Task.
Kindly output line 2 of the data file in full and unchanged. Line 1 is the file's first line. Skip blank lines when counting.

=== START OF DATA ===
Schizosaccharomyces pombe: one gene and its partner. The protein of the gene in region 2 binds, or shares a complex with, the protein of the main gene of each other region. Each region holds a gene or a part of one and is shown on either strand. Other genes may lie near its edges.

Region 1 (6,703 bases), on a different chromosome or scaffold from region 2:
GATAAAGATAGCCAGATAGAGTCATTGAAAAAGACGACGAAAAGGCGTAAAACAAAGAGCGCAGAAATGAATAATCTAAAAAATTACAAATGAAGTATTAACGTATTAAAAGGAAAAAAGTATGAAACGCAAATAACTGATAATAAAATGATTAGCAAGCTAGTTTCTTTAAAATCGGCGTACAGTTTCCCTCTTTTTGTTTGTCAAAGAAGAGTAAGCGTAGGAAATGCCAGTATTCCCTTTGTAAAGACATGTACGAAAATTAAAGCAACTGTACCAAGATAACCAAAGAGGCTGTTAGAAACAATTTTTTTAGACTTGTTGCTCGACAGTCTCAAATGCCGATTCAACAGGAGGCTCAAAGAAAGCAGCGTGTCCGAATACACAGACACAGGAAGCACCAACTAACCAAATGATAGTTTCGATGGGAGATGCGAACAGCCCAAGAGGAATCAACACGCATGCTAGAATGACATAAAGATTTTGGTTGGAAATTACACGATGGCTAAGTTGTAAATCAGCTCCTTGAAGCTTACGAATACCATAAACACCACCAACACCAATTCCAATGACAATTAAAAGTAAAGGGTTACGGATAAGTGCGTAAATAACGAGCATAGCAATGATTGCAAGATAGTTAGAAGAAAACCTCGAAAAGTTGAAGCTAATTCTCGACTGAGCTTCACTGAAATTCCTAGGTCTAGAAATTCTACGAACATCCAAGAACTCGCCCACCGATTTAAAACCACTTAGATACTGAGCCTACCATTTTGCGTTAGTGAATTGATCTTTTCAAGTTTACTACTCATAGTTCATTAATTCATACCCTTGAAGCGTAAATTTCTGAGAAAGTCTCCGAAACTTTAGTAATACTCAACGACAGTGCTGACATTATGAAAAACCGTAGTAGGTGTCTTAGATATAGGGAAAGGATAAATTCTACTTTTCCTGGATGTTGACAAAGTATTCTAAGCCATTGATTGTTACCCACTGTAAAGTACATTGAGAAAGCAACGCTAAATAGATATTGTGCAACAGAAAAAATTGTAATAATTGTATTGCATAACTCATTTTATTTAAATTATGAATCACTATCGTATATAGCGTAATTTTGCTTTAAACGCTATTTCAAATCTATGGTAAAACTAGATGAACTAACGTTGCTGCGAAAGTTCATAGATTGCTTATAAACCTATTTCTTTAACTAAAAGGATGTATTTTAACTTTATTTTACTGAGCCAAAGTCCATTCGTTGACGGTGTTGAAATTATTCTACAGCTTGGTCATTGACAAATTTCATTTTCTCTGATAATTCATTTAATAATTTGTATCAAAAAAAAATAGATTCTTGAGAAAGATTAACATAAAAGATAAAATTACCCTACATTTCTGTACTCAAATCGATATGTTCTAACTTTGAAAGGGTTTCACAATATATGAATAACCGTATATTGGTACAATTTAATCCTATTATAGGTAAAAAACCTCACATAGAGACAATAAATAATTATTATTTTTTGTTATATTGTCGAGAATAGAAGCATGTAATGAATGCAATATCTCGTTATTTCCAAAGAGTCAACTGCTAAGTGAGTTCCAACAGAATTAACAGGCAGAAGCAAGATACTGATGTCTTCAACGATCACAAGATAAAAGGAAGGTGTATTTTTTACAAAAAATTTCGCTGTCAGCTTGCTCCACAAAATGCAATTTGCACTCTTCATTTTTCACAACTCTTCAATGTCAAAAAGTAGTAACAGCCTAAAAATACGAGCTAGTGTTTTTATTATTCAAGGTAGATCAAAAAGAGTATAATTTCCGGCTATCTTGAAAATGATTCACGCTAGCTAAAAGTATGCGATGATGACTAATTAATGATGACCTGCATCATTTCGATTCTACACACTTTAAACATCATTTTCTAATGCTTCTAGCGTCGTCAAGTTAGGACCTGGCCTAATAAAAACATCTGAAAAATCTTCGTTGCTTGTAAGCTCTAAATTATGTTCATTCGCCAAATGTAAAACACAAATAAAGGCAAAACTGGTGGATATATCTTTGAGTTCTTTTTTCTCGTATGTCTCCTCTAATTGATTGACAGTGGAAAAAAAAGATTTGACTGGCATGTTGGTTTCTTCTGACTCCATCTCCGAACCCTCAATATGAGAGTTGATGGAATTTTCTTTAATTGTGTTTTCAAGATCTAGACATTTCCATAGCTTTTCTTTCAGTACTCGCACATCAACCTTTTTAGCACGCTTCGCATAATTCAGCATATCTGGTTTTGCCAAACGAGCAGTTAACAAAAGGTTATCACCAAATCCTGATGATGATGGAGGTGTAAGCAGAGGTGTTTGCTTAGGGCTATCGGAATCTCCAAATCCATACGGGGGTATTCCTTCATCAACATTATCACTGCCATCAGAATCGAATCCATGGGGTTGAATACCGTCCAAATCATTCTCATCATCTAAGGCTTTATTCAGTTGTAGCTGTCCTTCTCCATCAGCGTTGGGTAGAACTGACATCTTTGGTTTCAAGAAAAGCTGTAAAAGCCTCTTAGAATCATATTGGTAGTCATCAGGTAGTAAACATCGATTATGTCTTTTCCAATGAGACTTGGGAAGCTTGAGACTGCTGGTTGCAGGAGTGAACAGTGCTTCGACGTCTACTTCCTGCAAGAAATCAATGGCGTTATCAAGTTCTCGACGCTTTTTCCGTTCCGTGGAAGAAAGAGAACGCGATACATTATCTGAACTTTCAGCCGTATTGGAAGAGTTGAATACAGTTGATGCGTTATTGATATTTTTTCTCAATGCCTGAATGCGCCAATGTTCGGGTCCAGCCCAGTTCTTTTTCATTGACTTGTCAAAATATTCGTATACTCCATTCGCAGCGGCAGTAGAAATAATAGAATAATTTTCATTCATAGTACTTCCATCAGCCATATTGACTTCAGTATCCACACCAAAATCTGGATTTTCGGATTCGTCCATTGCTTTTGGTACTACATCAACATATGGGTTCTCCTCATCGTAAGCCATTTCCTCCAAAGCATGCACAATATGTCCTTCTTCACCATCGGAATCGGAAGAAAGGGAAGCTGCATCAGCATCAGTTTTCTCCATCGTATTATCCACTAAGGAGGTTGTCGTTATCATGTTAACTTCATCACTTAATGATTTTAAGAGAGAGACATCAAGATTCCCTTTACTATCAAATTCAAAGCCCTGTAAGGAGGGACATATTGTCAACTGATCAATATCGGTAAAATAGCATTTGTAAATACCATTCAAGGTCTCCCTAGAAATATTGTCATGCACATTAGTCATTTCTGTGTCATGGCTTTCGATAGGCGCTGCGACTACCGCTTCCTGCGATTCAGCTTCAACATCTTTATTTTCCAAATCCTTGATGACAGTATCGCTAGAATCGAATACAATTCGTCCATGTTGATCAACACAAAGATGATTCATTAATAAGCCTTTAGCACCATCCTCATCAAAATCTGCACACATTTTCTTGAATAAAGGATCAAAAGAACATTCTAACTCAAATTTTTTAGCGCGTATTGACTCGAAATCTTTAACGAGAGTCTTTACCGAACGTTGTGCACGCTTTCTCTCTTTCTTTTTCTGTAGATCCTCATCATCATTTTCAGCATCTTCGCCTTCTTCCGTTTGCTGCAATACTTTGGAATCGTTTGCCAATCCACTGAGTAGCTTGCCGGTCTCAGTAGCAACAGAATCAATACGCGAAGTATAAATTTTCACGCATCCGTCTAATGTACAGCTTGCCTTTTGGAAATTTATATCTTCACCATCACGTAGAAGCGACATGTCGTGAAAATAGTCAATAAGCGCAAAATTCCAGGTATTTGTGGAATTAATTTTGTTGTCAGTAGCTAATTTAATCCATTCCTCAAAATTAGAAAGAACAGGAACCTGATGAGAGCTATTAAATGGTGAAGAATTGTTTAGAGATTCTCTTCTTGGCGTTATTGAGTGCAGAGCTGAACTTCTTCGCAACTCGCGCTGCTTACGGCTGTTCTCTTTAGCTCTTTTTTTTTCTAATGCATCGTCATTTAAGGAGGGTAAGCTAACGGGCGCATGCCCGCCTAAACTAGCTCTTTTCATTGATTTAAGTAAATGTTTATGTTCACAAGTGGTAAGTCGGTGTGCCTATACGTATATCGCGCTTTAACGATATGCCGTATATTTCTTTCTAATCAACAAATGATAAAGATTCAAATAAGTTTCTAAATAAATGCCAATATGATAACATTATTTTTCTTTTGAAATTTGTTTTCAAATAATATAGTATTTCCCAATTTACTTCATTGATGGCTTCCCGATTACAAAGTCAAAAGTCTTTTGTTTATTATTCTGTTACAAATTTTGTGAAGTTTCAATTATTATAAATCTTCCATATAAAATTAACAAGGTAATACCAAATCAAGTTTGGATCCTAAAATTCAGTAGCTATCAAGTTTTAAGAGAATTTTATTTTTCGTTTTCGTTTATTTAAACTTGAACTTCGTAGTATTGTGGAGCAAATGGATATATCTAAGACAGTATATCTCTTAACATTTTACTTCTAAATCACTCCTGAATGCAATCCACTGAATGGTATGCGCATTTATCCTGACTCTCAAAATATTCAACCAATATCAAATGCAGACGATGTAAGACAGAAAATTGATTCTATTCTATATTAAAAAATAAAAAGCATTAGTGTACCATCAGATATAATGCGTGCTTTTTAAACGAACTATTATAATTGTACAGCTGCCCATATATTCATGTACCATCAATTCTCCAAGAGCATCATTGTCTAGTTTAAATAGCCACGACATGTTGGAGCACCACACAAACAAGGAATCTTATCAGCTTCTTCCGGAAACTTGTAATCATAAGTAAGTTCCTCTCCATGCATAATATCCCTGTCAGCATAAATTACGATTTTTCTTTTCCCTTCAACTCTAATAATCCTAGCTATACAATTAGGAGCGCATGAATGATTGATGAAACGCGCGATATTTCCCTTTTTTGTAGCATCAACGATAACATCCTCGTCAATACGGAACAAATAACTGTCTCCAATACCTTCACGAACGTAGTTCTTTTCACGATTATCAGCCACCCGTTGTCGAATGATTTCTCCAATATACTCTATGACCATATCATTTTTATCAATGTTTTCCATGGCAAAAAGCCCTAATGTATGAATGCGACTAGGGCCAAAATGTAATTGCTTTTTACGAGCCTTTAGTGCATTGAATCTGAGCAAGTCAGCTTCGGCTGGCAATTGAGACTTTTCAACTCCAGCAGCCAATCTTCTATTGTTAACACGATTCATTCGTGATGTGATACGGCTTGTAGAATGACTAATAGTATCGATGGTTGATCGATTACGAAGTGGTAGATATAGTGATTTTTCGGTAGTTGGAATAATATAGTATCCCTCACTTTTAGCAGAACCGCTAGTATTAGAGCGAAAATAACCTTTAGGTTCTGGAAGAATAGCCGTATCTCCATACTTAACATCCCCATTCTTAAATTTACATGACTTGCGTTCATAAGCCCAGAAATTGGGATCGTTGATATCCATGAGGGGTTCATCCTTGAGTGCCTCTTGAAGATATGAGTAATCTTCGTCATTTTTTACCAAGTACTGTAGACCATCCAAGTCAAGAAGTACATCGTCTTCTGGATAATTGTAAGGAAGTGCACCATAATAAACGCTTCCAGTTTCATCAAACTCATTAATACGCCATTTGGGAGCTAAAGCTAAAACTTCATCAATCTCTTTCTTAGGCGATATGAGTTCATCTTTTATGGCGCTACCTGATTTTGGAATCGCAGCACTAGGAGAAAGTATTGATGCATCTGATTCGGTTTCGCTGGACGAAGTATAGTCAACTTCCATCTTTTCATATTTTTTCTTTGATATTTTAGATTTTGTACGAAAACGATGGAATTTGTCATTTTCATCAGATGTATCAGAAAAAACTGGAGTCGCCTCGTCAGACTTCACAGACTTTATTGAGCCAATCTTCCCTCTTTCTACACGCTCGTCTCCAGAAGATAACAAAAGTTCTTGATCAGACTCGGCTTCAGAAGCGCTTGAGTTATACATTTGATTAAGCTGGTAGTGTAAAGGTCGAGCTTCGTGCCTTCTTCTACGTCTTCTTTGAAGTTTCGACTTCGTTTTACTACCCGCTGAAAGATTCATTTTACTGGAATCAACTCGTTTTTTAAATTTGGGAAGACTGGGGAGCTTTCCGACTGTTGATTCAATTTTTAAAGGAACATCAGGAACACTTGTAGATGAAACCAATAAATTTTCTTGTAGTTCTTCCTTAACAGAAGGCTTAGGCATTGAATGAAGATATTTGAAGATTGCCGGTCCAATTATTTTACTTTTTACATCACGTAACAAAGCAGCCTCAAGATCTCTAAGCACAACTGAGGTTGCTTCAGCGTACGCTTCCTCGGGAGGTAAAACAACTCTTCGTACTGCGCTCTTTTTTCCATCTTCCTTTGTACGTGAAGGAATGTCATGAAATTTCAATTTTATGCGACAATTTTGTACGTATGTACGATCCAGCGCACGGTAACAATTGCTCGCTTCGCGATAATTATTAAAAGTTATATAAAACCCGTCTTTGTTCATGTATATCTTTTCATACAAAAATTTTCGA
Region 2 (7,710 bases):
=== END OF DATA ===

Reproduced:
Region 1 (6,703 bases), on a different chromosome or scaffold from region 2: